These paper boats of mine are meant to dance on the ripples of hours, and not reach any destination... Rabindranath Tagore

So we beat on, boats against the current, borne back ceaselessly into the past...F. Scott Fitzgerald - The Great Gatsby

We were the people who were not in the papers. We lived in the blank white spaces at the edges of print. It gave us more freedom. We lived in the gaps between the stories.
On the way to the river are the old dormitories, used for something else now, with their fairy-tale turrets, painted white and gold and blue. When we think of the past it's the beautiful things we pick out. We want to believe it was all like that.
--from Margaret Atwood - The Handmaid's Tale

Reading is the sole means by which we slip, involuntarily, often helplessly, into another's skin, another's voice, another's soul.
- Joyce Carol Oates

Tuesday, June 30, 2015

The Mystery of Edwin Drood

Kindle edition

there is
no railway to Cloisterham
the city 
of lost souls

Travellers Twopenny
is warped
like the morals
of the travellers

stonemason Durdles leads
a hazy gyspy life

is a huntress with
the presence of a gypsy
her brother is
a hunter

Mr Tartar is
a roving sailor

knows of 
no relation in the world

but Jasper
her thoughts

there is no railway to Cloisterham

and Mr Sapsea says
there never should be

Linking to;
The Tuesday Platform - Real Toads

The Mystery of Edwin DroodThe Mystery of Edwin Drood by Charles Dickens
My rating: 4 of 5 stars

The ancient cathedral town of Cloisterham shivers on the brink of yesterday's darkness with little impulse to move out into the light of a future. Crypts and monuments seem to set this town's people in some Druidic ring of judgment. Edwin Drood's imminent arranged marriage to Rosebud dissolves into his strange disappearance and possible, but never confirmed, murder. Brother and sister Neville and Helen Landless seem to be burdened with some shady tragic pressures from past lives in Ceylon and John Jasper, the choirmaster seems to be burying pain - physical or mental? - in opium time. Even the small characters seem to carry seedy secrets. The Deputy is a wild young boy a drunken Jasper pays to stone him home. And then there are the caricatures - an immovable waiter and a flying waiter??? Dickens' mystery probes unsettling extracts of humanity. The narrative is incomplete, but then, do we ever know all there is to know about the crevasses of humanity? This must be an example of a dark and timeless drama.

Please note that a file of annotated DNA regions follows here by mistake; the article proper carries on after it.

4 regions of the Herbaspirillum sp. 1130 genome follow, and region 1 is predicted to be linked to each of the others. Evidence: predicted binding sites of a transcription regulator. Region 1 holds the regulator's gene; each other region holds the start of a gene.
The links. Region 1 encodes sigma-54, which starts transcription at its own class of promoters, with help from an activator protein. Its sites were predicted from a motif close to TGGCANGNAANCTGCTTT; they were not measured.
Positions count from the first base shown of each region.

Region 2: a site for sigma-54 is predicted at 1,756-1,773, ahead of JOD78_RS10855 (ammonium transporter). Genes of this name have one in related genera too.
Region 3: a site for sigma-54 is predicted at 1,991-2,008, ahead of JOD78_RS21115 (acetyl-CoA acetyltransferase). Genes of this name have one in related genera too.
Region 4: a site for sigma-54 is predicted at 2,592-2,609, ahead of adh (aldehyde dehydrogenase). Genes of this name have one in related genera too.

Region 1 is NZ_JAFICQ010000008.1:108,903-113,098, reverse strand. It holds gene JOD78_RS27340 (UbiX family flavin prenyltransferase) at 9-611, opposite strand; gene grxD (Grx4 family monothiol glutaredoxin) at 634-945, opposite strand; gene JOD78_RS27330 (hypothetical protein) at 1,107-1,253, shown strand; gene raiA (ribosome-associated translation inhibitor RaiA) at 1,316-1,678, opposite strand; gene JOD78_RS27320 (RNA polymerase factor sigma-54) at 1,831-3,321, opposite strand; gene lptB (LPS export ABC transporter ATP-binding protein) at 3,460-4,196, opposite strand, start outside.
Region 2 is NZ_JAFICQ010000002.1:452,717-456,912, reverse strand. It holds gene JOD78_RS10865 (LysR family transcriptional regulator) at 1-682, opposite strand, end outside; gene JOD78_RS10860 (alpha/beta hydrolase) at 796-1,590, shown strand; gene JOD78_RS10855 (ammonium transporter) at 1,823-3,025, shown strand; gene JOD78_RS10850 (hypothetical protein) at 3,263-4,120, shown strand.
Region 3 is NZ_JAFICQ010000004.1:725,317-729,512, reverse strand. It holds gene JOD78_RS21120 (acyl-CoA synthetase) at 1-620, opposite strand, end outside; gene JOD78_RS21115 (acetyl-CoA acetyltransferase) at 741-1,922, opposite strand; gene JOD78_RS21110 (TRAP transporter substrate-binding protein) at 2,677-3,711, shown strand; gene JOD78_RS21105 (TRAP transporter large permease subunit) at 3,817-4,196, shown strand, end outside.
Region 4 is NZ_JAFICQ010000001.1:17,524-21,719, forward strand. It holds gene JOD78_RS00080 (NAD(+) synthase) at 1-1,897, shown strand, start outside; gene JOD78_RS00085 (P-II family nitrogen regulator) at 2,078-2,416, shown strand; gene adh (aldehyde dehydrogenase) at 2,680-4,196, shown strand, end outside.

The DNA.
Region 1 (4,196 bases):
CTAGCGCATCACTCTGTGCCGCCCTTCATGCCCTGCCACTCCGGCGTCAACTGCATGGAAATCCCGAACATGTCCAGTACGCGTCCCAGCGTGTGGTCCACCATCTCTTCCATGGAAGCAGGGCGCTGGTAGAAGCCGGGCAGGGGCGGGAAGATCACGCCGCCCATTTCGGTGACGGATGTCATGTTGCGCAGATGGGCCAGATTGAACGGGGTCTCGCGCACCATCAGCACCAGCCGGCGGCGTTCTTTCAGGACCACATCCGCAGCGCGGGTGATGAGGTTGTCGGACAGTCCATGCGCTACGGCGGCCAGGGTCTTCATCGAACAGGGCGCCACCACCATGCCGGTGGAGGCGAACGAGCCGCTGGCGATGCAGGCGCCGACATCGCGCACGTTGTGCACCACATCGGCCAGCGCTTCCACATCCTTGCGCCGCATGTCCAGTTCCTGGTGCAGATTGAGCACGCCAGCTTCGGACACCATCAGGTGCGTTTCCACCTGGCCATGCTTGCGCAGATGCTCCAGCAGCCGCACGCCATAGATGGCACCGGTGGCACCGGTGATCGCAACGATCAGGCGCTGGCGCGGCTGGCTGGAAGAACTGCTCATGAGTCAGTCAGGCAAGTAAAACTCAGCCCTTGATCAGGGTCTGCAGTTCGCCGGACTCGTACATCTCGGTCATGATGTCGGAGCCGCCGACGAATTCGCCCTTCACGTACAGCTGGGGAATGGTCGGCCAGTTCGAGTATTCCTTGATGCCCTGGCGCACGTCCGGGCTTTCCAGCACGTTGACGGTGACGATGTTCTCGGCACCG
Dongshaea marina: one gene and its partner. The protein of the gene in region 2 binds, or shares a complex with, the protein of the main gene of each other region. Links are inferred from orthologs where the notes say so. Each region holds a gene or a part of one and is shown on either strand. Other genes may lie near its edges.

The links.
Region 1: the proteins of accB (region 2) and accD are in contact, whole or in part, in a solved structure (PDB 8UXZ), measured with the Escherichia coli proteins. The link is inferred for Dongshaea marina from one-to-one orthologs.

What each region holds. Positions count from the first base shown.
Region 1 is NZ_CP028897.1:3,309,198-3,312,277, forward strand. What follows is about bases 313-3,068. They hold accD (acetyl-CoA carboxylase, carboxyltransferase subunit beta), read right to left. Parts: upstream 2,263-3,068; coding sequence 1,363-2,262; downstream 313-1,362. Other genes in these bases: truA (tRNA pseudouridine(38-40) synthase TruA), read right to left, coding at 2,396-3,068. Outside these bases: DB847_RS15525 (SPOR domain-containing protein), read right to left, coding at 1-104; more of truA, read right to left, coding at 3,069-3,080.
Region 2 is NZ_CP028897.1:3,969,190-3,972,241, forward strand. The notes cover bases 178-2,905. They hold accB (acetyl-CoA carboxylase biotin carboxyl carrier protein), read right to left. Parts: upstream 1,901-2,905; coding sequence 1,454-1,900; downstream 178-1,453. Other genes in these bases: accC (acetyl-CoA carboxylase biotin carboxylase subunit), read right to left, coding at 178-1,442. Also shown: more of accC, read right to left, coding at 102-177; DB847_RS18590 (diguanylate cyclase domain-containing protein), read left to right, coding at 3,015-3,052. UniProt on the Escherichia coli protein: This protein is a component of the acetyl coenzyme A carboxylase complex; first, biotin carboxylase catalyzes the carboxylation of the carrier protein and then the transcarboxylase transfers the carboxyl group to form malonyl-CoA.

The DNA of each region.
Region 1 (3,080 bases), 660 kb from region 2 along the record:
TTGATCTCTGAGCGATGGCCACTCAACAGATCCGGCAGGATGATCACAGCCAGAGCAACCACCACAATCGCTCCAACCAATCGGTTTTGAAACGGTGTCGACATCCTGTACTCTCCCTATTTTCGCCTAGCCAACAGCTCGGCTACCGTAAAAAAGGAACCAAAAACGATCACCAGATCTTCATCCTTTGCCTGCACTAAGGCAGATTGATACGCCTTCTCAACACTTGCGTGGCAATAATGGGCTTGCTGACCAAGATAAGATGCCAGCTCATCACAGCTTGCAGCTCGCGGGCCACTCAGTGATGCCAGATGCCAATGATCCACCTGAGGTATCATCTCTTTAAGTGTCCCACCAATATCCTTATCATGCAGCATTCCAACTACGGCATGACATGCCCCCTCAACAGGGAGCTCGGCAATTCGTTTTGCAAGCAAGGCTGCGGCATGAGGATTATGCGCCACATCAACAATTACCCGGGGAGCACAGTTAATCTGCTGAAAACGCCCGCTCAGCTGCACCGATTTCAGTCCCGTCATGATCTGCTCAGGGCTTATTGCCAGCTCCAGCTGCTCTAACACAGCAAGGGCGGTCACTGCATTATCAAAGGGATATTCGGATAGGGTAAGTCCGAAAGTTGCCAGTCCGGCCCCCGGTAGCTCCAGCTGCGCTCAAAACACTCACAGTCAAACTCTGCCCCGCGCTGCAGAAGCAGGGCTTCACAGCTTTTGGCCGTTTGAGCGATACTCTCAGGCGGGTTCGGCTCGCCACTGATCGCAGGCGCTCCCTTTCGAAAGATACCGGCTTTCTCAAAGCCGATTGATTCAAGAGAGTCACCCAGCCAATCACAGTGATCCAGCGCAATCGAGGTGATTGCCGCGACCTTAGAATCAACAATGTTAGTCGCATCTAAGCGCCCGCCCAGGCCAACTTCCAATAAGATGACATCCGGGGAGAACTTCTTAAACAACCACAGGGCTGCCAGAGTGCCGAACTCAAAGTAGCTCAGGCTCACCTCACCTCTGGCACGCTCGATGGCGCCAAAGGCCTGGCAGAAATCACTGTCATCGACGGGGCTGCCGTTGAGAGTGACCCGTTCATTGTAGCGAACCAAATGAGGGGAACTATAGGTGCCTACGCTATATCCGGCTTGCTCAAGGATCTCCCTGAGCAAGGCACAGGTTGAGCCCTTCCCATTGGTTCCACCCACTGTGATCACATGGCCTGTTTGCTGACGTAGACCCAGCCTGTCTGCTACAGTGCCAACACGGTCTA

View all my reviews

Mysteries Within Mysteries
The old cathedral town of Cloisterham stages many covert dramas. Edwin Drood's possible murder may be the drive of Dickens' last narrative, but there are other parallel mysteries. Mr Honeythunder is the guardian of brother and sister, Helena and Neville. They come from Ceylon, but are not Ceylonese? Neville claims that he knows little of his guardian? Mr John Jasper, guardian of Edwin Drood is "a dark man"? And why does Jasper, as choirmaster, need to depend so heavily on opium? Why is Mr Sapsea, the auctioneer, described as a jackass? At times, even the names and brief descriptions of the characters seem to suggest some extra, unexplained elements. Dickens' Drood mystery may not be resolved, but it seems that many other threads in this narrative have not been developed and resolved either. An intriguing piece of writing, cut short by Dickens' death. The incompleteness is all part of the dramatic charm.


Anonymous said...

I like this very much. Especially the part about Jasper, which reminds me of Twilight.

Gillena Cox said...

Gemma yours is an intriguing poem. So much so interest in reading the book follows. Have a nice Tuesday

Much love...

Sanaa Rizvi said...

Excellent write :D

brudberg said...

What an interesting way to paint a book review with a poem. Sounds like a most forgotten town.

Anonymous said...

Very well done, Gemma, you located the poem of the book, found a way to sing it. Wispy and haunting like location, ambient like smoke. For some reason I thought of Masters' "Spoon River Anthology," each stanza a headstone, an epitaph.

Kerry O'Connor said...

I have always enjoyed your redacted versions of novels. I think this is a unique writing exercise.

hedgewitch said...

Love the concept of writing a review in a poem. Read Drood back in HS, but sadly mostly forgotten now.

Susie Clevenger said...

A poetic original. Great write!

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